A rash of bomb threats were emailed on Thursday to countless businesses, public offices and schools across the United States and Canada requesting payment in cryptocurrency, but none of the threats seemed credible, law enforcement officials said.
Initial fear caused by the surge of awkwardly worded messages, threatening to set off explosives unless $20,000 were delivered in bitcoin, lowered within hours as some local authorities began describing the electronic extortion notes as a scam.
One email targeting a St. Louis-area middle school was followed by local investigators to an internet protocol, or IP, address in Moscow, the sheriff’s office in Lincoln County, Missouri said.
But U.S. government sources speaking on background to Reuters said that this kind findings were indecisive and that federal investigators doubted that Russians or the Russian government were involved.
The officials warned that such an IP address does not mean it came from Russia because the sender could have electronically laid a false trail to cover up its true origin. They suggested instead that the flurry of emails were part of a wide-scale digital hoax.
The security fear began briefly before 2 p.m. EST (1900 GMT) as police departments in major U.S. cities coast to coast started reporting on Twitter that numerous local businesses had gotten the disturbing emails.
Six hours into the security fear, no definite explosives had been discovered, authorities said. But the threats led to brief evacuations of a Toronto subway station and a newspaper office in Raleigh, North Carolina. Some public schools and businesses also were emptied as a precaution.
Lieutenant, Andy Binder, Lincoln County, Missouri, sheriff’s spokesman said authorities bused the students from a middle school receiving one of the threats to another campus as a warning, but the school was later determined to be safe and classes will resume there on Friday.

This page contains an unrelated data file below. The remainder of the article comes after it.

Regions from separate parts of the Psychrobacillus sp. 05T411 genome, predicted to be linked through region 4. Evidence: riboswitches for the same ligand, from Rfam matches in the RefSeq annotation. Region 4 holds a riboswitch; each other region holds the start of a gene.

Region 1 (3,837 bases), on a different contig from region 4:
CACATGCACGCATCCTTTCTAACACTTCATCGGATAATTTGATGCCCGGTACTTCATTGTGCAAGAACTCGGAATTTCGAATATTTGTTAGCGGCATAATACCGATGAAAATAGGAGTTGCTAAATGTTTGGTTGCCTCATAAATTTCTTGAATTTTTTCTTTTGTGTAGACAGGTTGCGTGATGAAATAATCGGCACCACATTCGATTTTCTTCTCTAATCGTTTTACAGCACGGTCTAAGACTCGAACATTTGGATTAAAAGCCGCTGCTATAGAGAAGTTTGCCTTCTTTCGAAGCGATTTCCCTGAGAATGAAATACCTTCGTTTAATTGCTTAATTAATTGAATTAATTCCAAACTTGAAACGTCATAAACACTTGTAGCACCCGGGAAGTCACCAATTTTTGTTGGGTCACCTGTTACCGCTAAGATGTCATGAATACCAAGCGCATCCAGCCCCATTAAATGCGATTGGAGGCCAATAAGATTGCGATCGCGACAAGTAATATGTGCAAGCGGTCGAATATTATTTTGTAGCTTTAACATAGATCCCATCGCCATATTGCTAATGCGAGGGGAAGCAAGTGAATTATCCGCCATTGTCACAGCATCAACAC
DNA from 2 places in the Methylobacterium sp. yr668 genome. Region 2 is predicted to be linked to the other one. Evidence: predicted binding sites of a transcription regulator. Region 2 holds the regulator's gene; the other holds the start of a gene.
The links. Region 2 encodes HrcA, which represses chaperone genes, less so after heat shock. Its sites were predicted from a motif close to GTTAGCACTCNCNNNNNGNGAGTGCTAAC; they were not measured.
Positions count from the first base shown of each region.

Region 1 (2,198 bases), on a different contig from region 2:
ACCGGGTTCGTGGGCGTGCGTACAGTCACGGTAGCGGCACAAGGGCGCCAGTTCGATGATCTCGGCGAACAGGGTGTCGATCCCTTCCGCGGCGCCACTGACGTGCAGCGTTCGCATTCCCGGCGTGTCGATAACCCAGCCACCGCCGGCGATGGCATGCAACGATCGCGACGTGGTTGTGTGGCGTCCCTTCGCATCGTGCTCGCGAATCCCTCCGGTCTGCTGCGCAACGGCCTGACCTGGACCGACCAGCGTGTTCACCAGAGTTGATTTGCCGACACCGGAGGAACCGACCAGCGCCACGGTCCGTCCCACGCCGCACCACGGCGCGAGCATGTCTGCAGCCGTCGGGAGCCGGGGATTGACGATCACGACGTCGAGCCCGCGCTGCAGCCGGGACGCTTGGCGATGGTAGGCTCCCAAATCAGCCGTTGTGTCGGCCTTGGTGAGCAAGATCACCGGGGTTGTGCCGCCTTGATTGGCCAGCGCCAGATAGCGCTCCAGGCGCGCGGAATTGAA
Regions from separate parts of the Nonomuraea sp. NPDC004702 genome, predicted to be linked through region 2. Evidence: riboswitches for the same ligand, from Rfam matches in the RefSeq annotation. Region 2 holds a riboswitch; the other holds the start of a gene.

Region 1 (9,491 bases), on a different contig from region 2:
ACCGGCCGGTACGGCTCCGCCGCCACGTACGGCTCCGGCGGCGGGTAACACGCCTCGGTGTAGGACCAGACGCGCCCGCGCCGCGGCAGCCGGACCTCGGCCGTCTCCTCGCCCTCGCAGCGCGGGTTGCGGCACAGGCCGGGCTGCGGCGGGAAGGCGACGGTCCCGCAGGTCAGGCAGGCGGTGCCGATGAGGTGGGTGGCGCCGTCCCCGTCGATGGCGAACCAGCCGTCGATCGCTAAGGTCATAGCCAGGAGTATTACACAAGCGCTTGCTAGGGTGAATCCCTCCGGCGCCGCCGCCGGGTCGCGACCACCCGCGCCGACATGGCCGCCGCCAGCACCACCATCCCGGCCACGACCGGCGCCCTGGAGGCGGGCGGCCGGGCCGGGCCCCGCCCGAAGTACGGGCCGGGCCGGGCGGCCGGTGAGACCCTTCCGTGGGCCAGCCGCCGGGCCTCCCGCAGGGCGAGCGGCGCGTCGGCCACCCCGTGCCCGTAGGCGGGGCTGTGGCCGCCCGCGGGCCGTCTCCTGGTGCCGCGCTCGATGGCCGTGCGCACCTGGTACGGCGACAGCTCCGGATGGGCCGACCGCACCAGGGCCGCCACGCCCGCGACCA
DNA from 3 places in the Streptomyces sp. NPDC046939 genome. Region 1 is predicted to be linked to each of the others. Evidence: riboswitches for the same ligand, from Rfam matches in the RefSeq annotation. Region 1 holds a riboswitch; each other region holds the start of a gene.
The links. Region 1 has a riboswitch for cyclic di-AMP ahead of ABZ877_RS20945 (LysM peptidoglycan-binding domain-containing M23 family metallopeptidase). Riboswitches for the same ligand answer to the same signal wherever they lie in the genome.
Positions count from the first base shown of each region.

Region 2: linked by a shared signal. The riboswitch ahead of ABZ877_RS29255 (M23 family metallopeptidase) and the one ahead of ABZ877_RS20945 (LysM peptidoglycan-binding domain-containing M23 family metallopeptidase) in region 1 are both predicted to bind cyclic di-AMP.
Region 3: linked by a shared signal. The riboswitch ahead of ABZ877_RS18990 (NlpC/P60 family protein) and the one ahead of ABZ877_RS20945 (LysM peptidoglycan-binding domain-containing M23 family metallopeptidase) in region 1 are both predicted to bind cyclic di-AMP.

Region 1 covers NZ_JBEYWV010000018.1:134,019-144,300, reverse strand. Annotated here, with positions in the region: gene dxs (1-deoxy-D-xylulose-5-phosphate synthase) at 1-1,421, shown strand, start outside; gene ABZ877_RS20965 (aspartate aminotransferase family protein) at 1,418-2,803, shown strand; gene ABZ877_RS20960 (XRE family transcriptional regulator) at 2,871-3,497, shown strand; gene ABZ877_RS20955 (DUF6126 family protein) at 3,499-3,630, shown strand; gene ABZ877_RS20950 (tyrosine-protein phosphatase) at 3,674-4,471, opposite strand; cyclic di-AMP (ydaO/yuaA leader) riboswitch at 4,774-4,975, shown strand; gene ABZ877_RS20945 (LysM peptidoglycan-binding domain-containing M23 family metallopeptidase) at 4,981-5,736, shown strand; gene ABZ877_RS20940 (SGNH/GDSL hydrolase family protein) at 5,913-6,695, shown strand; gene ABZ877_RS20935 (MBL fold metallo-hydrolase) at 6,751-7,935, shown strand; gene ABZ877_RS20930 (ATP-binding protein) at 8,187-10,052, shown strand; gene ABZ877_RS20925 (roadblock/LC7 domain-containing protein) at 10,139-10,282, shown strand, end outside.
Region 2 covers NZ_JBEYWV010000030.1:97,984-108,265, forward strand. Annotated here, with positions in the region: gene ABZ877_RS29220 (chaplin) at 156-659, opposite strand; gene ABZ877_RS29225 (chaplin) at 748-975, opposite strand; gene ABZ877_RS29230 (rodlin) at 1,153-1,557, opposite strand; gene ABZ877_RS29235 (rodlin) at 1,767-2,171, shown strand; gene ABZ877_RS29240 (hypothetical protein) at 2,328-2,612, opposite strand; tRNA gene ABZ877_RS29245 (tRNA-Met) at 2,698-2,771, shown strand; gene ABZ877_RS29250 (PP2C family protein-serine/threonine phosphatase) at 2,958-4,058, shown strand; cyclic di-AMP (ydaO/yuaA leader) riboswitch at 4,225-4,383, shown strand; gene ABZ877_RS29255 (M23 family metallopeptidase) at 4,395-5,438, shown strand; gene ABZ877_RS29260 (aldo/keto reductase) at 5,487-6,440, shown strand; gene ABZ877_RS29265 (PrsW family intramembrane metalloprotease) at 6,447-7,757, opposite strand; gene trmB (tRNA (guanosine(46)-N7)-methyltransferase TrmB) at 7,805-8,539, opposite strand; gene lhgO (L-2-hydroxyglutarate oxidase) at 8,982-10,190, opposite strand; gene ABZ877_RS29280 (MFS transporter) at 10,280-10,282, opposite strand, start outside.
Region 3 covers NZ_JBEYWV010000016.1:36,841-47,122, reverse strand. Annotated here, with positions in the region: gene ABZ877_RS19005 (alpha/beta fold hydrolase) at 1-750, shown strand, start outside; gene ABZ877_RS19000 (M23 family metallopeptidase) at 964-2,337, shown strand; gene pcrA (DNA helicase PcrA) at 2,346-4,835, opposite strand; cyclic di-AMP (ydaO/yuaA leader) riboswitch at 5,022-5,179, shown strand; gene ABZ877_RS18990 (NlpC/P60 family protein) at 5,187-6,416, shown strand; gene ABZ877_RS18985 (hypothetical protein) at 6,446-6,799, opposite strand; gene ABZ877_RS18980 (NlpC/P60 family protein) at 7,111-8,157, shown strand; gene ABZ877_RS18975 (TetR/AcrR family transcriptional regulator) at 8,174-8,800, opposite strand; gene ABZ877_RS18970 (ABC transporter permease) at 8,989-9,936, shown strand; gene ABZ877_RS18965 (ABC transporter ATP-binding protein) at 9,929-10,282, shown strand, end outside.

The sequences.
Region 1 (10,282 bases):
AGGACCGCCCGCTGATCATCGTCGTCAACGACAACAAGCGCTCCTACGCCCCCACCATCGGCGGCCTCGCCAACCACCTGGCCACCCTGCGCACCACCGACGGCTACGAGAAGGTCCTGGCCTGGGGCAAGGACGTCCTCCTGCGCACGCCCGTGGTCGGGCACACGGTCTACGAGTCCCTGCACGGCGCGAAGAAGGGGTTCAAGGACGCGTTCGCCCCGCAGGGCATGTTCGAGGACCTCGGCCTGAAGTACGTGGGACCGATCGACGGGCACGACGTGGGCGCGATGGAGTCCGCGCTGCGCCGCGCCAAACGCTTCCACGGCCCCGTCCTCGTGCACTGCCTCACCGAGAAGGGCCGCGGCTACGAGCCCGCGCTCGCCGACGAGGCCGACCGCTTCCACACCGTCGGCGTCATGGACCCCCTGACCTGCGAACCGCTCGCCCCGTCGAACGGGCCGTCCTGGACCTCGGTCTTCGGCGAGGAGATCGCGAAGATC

Among other cities where bomb threats were another by authorities were Washington, New York, Detroit, San Francisco, Los Angeles, Phoenix, Oklahoma City, Grand Rapids, Iowa, Denver, Ottawa, and Calgary, Alberta.
According to police, many hours after North America was hit, similar email threats were showing up in New Zealand
Police at the University of Wisconsin in Madison tweeted an image taken of one email threat found to be going round that said in part: “Good day. There is an explosive device (lead azide) in the building where your company is conducted. It is assembled according to my guide. It is compact and it is covered up very carefully. It can not damage the structure of the building, but in case of its explosion you will get many wounded people.”
The campus police tweet finalizes by referring to the emails as “a SCAM happening nationwide.”
The FBI and other federal agencies were called to the email chains, officials said.
Rukelt Dalberis, an FBI spokesman in Los Angeles, told Reuters separately “We are aware of threats being made in cities across the country, “We remain in touch with our law enforcement partners. We encourage the public to remain vigilant and report suspicious activities that could represent a threat.”
Same wave of emailed trick bomb threats in December 2015 led officials in Los Angeles to close the city’s public school system, which national law enforcement officials later condemned as an overreaction.
Two weeks earlier, a married couple motivated by Islamic State had killed 14 people at a California county office building in a shooting rampage.
A teenager with dual Israeli-U.S. citizenship was detained in Israel in March 2017 for making bomb threats to over 100 Jewish organizations and Jewish community centers in dozens of U.S. states over several months.